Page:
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Originally appearing in Volume V16, Page 200 of the 1911 Encyclopedia Britannica.
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LAPITHAE, a mythical race, whose home was in Thessaly in the valley of the Peneus. The genealogies make them a kindred race with the Centaurs, their king Peirithoiis being the son, and the Centaurs the grandchildren (or sons) of Ixion. The best-known legends with which they are connected are those of Ixion (q.v.) and the battle with the Centaurs (q.v.). A well-known Lapith was Caeneus, said to have been originally a girl named Caenis, the favourite of Poseidon, who changed her into a man and made her invulnerable (Ovid, Metam. xii. 146 ff). In the Centaur battle, having been crushed by rocks and trunks of trees, he was changed into a bird; or he disappeared into the depths of the earth unharmed. According to some, the Lapithae are representatives of the giants of fable, or spirits of the storm; according to others, they are a semi-legendary; semi-historical race, like the Myrmidons and other Thessalian tribes. The Greek sculptors of the school of Pheidias conceived of the battle of the Lapithae and Centaurs as a struggle between mankindand mischievous monsters, and symbolical of the great conflict between the Greeks and Persians. Sidney Colvin (Journ. Hellen. Stud. i. 64) explains it as a contest of the physical powers of nature, and the mythical expression of the terrible effects of swollen waters. LA PLACE (Lat. Placaeus), JOSUE DE (16o6 ?—1665), French Protestant divine, was born in Brittany. He studied and after-wards taught philosophy at Saumur. In 1625 he became pastor of the Reformed Church at Nantes, and in 1632 was appointed professor of theology at Saumur, where he had as his colleagues, appointed at the same time, Moses Amyraut and Louis Cappell. In 164o he published a work, Theses theologicae de state hominis lapsi ante graham, which was looked upon with some suspicion as containing liberal ideas about the doctrine of original sin. The view that the original sin of Adam was not imputed to his descendants was condemned at the synod of Charenton (1645), without special reference being made to La Place, whose position perhaps was not quite clear. As a matter of fact La Place distinguished between a direct and indirect imputation, and after his death his views, as well as those of Amyraut, were rejected in the Formula consensus of 1675. He died on the 17th of August 1665. La Place's defence was published with the title Disputaliones academicae (3 vols., 1649–1651; and again in 1665); his work De imputatione primi peccati Adami in 1655. A collected edition of his works appeared at Franeker in 1699, and at Aubencit in 17o2.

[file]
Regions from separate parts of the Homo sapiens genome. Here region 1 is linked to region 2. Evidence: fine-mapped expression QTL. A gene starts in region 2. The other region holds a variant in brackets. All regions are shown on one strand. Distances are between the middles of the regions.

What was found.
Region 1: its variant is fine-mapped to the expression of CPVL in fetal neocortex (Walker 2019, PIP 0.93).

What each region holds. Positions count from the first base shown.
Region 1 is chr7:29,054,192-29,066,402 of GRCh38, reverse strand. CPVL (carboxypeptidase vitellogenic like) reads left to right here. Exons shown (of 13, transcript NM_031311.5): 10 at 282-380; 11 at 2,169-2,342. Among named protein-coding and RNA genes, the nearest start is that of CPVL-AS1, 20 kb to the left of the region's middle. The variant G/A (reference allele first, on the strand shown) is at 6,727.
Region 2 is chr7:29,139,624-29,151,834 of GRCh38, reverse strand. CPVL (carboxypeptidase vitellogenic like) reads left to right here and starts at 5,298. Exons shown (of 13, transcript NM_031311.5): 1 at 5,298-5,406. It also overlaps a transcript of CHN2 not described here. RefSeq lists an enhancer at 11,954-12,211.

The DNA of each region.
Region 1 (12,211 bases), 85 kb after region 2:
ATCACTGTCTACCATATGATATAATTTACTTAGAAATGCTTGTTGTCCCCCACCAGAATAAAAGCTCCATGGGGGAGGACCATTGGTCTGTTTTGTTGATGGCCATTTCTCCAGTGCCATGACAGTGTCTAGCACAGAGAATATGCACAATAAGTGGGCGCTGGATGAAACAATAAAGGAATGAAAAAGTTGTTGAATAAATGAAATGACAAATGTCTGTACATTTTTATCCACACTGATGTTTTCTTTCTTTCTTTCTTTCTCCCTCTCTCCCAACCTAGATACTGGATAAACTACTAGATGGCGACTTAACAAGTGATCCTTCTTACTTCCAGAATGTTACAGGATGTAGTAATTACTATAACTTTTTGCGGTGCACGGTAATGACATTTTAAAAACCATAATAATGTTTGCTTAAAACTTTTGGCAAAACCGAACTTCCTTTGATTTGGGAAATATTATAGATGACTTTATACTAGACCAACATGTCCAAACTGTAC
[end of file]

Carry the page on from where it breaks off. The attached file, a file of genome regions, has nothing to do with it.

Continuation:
End of Article: LAPITHAE

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